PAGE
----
Army stays out of crisis in Pakistan

Times Staff Writer

This country’s impeachment crisis has once again thrust the powerful Pakistani military into the political spotlight. But unlike in decades past, when any show of disarray within a civilian government practically guaranteed that a coup would follow, the army has stayed firmly on the sidelines.

Pakistan has spent half of its 61-year history under military rule, including eight under the presidency of former Gen. Pervez Musharraf, who is now under concerted attack by foes who want to drive him from office.

High-stakes talks continued Saturday aimed at reaching an accord under which Musharraf would step down voluntarily in exchange for various guarantees, including a promise that he would not face prosecution for acts committed while in office.

But Gen. Ashfaq Kayani, the man Musharraf picked to succeed him at the helm of the military late last year, has made it clear that he will not intervene to preserve the presidential tenure of his onetime superior officer and mentor.


“Let us rededicate ourselves to the military tradition of sacrifice,” a solemn-faced Kayani told an Independence Day gathering Thursday in a speech widely interpreted as closing the door to any army effort to stave off the impeachment process.

“The constitutional role of the army is what it is, a nonpolitical one,” said Shaukat Qadir, a retired brigadier general turned analyst. “And the position of the army in all this has emerged with perfect clarity. They are saying, ‘We are hands-off.’ ”

If the army had lent its support, Musharraf theoretically could have used his constitutional authority as president to dissolve the ruling coalition, which last week declared that it would launch an impeachment drive against him. But Kayani and senior generals decided almost immediately against helping him preserve his power through military means, a step that would have been tantamount to a coup.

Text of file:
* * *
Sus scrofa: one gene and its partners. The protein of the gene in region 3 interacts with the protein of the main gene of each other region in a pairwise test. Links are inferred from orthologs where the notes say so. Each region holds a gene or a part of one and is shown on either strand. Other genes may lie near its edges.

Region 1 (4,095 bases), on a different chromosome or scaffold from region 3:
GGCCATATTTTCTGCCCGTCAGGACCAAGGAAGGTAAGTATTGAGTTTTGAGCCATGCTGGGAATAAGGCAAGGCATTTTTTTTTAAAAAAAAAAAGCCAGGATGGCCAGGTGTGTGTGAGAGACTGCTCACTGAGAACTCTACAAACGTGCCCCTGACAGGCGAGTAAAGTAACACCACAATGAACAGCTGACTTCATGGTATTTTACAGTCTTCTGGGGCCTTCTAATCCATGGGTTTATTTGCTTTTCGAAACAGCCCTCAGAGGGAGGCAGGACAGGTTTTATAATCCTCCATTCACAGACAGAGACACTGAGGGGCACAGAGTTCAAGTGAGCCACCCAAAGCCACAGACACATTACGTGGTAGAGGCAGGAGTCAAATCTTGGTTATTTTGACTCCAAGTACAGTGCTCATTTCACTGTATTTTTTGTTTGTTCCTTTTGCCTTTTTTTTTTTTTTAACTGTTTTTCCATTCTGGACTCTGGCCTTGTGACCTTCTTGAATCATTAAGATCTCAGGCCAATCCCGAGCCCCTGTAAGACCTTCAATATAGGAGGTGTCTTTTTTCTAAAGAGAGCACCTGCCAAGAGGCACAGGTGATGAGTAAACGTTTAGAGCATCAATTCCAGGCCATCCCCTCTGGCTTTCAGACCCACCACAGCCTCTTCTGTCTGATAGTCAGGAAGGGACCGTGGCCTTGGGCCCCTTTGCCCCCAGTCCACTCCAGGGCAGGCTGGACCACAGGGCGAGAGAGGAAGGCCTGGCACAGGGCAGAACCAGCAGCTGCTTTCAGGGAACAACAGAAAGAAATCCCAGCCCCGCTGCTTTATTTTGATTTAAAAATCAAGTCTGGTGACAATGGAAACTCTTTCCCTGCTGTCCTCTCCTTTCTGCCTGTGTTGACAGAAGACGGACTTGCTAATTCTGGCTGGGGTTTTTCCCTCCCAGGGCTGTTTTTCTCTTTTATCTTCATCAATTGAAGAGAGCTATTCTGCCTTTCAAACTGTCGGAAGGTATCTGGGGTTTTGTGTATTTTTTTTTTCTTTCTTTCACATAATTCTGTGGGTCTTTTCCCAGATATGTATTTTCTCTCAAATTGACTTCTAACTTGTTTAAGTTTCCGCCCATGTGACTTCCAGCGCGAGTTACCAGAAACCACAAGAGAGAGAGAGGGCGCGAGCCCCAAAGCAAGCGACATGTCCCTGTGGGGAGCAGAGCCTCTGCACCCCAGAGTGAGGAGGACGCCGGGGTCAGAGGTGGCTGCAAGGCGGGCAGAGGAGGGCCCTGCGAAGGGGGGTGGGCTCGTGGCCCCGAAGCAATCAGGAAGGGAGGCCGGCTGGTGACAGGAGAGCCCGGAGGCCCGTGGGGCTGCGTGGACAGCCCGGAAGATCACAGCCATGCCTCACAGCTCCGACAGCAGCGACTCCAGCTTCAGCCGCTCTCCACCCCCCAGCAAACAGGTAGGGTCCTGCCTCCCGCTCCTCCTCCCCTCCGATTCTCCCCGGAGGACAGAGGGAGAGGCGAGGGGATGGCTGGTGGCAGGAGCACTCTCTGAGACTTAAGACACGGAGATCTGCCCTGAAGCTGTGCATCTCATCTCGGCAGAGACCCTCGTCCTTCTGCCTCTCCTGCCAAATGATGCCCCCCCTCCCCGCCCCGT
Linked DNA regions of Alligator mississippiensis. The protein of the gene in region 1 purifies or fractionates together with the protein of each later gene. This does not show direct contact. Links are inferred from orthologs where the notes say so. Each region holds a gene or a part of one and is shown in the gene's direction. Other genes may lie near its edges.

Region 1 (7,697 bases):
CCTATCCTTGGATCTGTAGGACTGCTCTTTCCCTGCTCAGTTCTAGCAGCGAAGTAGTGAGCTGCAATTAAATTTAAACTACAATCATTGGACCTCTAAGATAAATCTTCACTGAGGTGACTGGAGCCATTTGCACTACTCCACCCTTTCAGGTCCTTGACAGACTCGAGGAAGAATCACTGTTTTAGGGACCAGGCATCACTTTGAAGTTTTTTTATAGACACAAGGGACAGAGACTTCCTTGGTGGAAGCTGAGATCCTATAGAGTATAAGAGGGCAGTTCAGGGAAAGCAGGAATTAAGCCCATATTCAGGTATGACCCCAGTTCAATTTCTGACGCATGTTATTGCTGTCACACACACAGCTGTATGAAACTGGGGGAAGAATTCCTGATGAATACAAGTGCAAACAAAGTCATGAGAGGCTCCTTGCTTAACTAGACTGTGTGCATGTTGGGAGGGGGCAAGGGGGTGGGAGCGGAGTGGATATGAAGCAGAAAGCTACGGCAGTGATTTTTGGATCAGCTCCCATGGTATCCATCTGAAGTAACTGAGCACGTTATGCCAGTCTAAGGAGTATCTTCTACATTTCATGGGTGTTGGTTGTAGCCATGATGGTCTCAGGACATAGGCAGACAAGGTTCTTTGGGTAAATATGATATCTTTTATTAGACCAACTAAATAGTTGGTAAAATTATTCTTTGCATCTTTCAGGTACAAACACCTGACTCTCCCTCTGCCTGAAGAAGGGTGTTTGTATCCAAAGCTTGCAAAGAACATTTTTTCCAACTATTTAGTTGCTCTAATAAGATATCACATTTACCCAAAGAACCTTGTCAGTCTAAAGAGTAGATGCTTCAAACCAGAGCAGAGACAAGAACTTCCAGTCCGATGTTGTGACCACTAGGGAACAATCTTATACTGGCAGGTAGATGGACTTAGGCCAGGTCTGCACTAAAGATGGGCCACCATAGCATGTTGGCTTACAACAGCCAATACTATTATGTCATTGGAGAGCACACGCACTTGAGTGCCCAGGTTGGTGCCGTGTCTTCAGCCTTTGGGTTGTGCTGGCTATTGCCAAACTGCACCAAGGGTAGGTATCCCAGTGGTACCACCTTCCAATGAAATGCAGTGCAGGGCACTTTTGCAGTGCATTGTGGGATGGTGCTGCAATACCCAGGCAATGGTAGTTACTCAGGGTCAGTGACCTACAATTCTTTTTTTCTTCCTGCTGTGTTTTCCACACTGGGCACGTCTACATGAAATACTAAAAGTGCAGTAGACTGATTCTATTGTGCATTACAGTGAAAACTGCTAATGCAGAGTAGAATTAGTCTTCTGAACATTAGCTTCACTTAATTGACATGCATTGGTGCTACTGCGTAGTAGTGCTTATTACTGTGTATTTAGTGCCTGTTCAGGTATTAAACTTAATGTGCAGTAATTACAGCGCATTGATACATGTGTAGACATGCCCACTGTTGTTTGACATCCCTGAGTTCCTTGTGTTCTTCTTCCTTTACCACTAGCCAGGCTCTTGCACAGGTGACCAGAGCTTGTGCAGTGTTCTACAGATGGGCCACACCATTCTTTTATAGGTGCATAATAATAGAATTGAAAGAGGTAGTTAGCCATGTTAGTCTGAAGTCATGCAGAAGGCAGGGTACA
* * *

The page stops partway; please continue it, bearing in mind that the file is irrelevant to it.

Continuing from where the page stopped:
Ranking generals feared that propping up the widely loathed Musharraf, or once again ushering in military rule after only five months of civilian leadership, would irreparably damage the army’s standing in the eyes of the public, said analysts and a senior officer who spoke on condition of anonymity.


Although it remains a highly respected institution, the military’s reputation has suffered in recent years. Many Pakistanis were angry that senior generals acquiesced when Musharraf, then still the army chief, declared emergency rule in November, suspended the constitution and threw thousands of opponents into jail.

Now, army leaders appear determined to preserve an apolitical stance in the current crisis.

“They haven’t come this far in order to turn back,” said Ikram Sehgal, a journalist and commentator who was once a senior officer.

As the crisis drags on, the army does have one powerful interest to protect. Analysts and news reports say senior generals have signaled to the civilian leadership that they have no wish to see their former chief humiliated -- or, in the most drastic scenario, put on trial, imprisoned or even executed.

“That would cast a cloud over the entire institution. The army itself would be seen as being in the dock,” Sehgal said. “Soldiers are taught to look up to the army chief as an example.”

The main drive for putting Musharraf on trial for treason is coming from Nawaz Sharif, the former prime minister who heads the junior party in the ruling coalition. Sharif has very personal reasons for resisting a graceful exit: In 1999, Musharraf overthrew him, imprisoned him and threatened him with execution before sending him into nearly a decade of exile.

Sharif insists that he is not motivated by a desire for revenge, but he has nonetheless kept up the fiery anti-Musharraf rhetoric while sensitive negotiations have gone on, aimed at striking terms of a deal for Musharraf’s voluntary departure.

“How can safe passage be given to someone who has done this to Pakistan?” Sharif demanded in a speech last week in the eastern city of Lahore. He excoriated Musharraf for what he called high crimes against the state.


The president’s camp, according to those involved in the talks, has demanded full legal immunity in exchange for his resignation. If the negotiations aimed at securing Musharraf’s resignation drag on, news reports have suggested, the civilian government might look to Kayani to deliver the news to Musharraf that his continued presence is untenable.

Sehgal said he thought that asking the army chief to give Musharraf a final push to resign would set a bad precedent for a civilian government that wants to preserve its independence. And in any event, he said, the time for such a gesture had probably passed.

“As for Musharraf and Kayani,” he said, “I suspect the two of them have already had this conversation.”